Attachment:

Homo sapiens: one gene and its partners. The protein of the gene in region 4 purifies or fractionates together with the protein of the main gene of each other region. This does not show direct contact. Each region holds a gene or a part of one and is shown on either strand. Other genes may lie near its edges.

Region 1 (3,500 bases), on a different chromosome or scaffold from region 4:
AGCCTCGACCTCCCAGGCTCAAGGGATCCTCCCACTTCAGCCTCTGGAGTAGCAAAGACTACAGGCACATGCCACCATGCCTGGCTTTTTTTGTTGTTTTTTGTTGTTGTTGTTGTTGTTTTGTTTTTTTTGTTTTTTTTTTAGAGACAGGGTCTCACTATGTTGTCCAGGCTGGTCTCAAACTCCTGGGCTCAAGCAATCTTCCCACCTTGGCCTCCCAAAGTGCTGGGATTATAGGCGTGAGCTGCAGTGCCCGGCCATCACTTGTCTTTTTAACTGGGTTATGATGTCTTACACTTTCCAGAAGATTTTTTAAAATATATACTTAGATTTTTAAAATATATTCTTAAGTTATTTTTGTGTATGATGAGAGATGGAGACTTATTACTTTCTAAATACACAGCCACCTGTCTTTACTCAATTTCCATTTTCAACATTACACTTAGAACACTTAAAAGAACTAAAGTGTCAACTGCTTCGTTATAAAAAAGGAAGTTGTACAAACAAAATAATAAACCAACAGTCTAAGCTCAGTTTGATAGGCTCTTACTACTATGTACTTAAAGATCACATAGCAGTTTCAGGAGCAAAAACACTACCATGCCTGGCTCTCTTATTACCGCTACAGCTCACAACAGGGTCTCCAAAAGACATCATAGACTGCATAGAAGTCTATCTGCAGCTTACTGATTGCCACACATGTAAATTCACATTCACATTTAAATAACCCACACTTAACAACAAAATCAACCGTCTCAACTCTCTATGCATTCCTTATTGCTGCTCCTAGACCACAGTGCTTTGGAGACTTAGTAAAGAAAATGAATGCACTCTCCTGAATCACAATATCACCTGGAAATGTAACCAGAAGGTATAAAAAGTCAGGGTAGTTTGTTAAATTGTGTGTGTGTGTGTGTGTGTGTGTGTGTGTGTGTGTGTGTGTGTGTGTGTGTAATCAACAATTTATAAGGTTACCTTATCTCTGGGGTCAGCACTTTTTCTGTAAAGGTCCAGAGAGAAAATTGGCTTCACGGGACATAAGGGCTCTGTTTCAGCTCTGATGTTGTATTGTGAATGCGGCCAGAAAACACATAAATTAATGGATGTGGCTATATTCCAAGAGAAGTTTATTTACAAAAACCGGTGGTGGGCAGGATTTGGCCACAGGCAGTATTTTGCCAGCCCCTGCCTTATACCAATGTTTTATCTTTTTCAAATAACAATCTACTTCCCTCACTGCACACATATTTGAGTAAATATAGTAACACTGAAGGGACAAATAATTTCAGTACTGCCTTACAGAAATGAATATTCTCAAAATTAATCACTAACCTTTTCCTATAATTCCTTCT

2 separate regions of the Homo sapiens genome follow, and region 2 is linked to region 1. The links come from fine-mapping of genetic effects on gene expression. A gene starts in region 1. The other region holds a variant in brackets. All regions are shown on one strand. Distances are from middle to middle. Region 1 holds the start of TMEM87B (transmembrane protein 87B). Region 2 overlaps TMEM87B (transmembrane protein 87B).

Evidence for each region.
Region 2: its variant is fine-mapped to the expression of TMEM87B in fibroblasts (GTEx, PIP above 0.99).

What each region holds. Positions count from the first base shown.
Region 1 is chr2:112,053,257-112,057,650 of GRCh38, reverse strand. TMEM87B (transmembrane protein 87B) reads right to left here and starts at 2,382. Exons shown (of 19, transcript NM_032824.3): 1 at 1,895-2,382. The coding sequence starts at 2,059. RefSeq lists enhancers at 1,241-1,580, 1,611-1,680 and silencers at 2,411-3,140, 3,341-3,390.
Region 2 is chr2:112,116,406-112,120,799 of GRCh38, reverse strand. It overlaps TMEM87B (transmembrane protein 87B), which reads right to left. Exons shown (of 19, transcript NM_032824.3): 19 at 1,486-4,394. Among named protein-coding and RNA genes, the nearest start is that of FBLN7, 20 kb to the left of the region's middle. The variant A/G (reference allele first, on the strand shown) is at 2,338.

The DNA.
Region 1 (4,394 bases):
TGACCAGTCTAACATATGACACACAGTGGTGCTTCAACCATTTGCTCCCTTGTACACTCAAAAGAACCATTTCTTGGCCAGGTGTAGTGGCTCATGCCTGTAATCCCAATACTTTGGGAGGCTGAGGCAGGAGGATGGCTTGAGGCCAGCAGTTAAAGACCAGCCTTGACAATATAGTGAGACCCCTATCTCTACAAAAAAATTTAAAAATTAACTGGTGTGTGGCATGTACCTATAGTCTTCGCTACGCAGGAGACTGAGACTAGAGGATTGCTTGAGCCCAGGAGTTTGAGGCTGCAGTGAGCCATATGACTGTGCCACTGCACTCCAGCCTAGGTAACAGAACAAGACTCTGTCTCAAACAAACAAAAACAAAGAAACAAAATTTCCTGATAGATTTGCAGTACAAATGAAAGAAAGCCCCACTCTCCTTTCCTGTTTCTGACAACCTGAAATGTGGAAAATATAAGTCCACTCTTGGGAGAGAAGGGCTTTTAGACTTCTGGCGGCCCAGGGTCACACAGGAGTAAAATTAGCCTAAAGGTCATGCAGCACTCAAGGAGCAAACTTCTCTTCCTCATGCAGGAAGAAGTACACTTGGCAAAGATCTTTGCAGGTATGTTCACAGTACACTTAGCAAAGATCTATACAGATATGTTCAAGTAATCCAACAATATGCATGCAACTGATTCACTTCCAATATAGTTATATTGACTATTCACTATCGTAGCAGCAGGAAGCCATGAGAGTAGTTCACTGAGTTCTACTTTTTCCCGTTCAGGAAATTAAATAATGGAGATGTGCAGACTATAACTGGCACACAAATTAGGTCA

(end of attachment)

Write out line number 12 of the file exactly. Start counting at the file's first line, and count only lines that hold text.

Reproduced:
TGACCAGTCTAACATATGACACACAGTGGTGCTTCAACCATTTGCTCCCTTGTACACTCAAAAGAACCATTTCTTGGCCAGGTGTAGTGGCTCATGCCTGTAATCCCAATACTTTGGGAGGCTGAGGCAGGAGGATGGCTTGAGGCCAGCAGTTAAAGACCAGCCTTGACAATATAGTGAGACCCCTATCTCTACAAAAAAATTTAAAAATTAACTGGTGTGTGGCATGTACCTATAGTCTTCGCTACGCAGGAGACTGAGACTAGAGGATTGCTTGAGCCCAGGAGTTTGAGGCTGCAGTGAGCCATATGACTGTGCCACTGCACTCCAGCCTAGGTAACAGAACAAGACTCTGTCTCAAACAAACAAAAACAAAGAAACAAAATTTCCTGATAGATTTGCAGTACAAATGAAAGAAAGCCCCACTCTCCTTTCCTGTTTCTGACAACCTGAAATGTGGAAAATATAAGTCCACTCTTGGGAGAGAAGGGCTTTTAGACTTCTGGCGGCCCAGGGTCACACAGGAGTAAAATTAGCCTAAAGGTCATGCAGCACTCAAGGAGCAAACTTCTCTTCCTCATGCAGGAAGAAGTACACTTGGCAAAGATCTTTGCAGGTATGTTCACAGTACACTTAGCAAAGATCTATACAGATATGTTCAAGTAATCCAACAATATGCATGCAACTGATTCACTTCCAATATAGTTATATTGACTATTCACTATCGTAGCAGCAGGAAGCCATGAGAGTAGTTCACTGAGTTCTACTTTTTCCCGTTCAGGAAATTAAATAATGGAGATGTGCAGACTATAACTGGCACACAAATTAGGTCA